Striking the Right Balance
Michael Vekasi, AuD, R.Aud, Aud(C), FAAA and Erica Zaia are coordinating the “Striking the Right Balance,” column which will cover the latest information on “all things vestibular.”
As vestibular audiologists, Janine and I have to admit that we are dizzy with happiness due to all the positive feedback that we received about the vestibular issue of Canadian Audiologist. As a result, we will be generating a regular column covering all things vestibular. Our first guest author, Dr. Dave Pothier, has written a beautiful synopsis of important things to bear in mind when working with vestibular patients. This is especially important right now, as we celebrate Balance Awareness Week (http://vestibular.org/BAW) in September. If you would like to be more involved in all things vestibular, please sign up for the Vestibular Special Interest Group, where you will be a part of a growing group of vestibular specialists sharing information – sign up by simply emailing CAAvestibular@gmail.com to let us know you want to be a part.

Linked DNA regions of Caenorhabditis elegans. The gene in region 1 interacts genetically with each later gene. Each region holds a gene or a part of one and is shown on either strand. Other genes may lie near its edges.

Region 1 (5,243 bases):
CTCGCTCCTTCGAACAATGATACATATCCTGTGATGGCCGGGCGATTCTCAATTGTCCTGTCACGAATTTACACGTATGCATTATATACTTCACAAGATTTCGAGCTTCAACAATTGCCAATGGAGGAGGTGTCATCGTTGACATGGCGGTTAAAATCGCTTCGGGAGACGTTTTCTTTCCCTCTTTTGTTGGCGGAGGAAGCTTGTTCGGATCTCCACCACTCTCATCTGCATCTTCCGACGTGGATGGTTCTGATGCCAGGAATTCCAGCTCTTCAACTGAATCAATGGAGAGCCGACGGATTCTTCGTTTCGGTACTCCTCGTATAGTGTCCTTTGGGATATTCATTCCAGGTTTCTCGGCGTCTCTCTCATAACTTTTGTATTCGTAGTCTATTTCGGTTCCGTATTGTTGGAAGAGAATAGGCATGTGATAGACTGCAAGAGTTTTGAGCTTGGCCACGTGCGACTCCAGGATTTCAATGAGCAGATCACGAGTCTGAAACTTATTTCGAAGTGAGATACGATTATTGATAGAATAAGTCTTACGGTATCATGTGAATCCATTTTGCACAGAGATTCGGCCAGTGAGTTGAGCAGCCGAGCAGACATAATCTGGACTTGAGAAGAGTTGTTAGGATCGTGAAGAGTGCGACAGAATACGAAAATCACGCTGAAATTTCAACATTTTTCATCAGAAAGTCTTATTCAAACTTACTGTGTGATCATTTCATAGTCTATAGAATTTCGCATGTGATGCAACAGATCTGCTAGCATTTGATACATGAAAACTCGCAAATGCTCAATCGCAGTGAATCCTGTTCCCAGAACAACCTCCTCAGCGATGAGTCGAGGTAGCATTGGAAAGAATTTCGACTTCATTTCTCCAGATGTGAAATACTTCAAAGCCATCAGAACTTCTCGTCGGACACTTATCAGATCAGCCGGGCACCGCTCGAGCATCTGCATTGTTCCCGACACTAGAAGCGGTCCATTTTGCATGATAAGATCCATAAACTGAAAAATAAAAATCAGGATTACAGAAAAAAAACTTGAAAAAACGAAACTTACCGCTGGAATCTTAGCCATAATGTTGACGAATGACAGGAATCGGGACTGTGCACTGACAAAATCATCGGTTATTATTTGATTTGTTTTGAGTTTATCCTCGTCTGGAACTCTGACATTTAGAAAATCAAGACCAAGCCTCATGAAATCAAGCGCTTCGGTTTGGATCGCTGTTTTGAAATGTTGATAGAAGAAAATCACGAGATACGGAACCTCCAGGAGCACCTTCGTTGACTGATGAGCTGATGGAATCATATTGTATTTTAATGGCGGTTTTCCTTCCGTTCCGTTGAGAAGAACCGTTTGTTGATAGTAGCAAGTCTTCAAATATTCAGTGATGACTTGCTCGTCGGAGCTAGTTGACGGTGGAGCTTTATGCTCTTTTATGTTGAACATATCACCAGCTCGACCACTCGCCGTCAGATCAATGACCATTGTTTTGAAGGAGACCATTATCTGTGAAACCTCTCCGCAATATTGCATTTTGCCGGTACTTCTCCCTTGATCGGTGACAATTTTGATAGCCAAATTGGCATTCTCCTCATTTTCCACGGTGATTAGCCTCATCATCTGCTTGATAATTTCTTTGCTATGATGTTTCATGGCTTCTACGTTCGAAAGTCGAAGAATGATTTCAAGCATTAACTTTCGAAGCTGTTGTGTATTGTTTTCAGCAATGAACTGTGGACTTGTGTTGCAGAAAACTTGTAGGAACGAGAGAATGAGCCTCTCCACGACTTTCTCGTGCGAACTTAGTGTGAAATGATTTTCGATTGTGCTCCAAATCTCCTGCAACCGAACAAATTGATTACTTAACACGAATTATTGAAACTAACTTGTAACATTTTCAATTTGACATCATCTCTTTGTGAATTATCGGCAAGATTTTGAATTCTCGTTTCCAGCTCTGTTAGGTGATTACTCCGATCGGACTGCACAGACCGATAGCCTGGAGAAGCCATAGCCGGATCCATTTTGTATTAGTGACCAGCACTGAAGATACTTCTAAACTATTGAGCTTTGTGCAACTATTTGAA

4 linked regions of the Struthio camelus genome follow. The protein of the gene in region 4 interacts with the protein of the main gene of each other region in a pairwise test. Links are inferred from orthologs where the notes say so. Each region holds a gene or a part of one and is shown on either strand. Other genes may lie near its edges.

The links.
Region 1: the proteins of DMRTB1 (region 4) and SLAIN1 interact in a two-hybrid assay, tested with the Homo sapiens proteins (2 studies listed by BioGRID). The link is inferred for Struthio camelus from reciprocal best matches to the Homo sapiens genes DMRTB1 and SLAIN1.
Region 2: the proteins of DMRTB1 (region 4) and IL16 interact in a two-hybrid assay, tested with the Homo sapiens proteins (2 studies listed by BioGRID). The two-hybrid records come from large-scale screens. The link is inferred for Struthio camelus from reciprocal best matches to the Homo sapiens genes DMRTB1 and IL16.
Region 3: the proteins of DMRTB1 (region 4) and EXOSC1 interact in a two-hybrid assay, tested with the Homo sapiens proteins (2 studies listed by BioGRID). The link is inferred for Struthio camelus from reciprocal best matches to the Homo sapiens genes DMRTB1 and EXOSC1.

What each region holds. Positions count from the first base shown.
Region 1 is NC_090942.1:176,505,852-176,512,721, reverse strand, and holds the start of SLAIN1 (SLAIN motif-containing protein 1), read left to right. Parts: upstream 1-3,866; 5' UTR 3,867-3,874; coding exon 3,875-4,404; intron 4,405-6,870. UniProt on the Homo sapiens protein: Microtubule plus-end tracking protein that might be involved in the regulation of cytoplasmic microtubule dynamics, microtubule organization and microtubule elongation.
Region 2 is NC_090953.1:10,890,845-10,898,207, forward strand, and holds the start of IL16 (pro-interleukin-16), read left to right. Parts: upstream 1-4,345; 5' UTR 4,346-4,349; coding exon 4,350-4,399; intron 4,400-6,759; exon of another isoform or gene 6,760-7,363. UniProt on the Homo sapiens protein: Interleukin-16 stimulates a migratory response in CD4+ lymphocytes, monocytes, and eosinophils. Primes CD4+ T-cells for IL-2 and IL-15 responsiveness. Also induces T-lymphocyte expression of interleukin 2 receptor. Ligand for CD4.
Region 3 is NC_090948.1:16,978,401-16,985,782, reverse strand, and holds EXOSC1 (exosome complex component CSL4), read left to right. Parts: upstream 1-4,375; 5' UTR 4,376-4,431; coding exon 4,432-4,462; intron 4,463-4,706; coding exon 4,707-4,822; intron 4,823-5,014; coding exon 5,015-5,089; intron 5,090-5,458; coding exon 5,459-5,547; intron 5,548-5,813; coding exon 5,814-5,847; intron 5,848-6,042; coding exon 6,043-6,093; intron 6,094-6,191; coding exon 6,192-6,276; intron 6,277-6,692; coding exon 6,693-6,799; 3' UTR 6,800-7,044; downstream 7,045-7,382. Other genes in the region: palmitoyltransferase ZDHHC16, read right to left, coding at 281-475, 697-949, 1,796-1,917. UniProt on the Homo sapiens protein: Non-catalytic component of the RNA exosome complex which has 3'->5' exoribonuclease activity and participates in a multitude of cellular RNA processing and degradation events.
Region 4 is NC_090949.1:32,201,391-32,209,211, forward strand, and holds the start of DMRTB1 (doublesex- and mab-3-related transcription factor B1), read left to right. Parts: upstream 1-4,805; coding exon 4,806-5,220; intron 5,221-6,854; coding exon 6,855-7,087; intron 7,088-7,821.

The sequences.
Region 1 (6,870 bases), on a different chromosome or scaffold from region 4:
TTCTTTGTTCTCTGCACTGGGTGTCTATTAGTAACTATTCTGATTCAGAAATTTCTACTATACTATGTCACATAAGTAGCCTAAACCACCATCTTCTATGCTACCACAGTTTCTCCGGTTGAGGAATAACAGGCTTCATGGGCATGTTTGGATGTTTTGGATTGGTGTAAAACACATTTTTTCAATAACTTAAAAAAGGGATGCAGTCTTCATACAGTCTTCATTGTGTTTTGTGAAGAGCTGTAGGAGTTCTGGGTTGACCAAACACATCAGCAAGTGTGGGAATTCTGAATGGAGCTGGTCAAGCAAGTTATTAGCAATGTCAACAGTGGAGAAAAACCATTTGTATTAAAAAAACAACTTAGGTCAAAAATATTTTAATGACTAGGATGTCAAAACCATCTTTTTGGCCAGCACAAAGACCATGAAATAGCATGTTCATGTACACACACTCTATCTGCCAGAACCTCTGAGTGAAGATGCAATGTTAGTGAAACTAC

Proposed Principles of Vestibular Function and Testing
Much is known about the cochlea and hearing. This is, of course, a good thing as hearing is fundamental to so many aspects of life. The vestibular system, on the other hand, is somewhat more obscure. Efforts to understand its function only really began in earnest with Barany in the early 20th century. The vestibular system has been misunderstood for many years and false assumptions about its function have become widespread. Although there are many things to say about it, a few principles of the vestibular system are worth mentioning to gain a better overall understanding of what we know and what we still need to discover.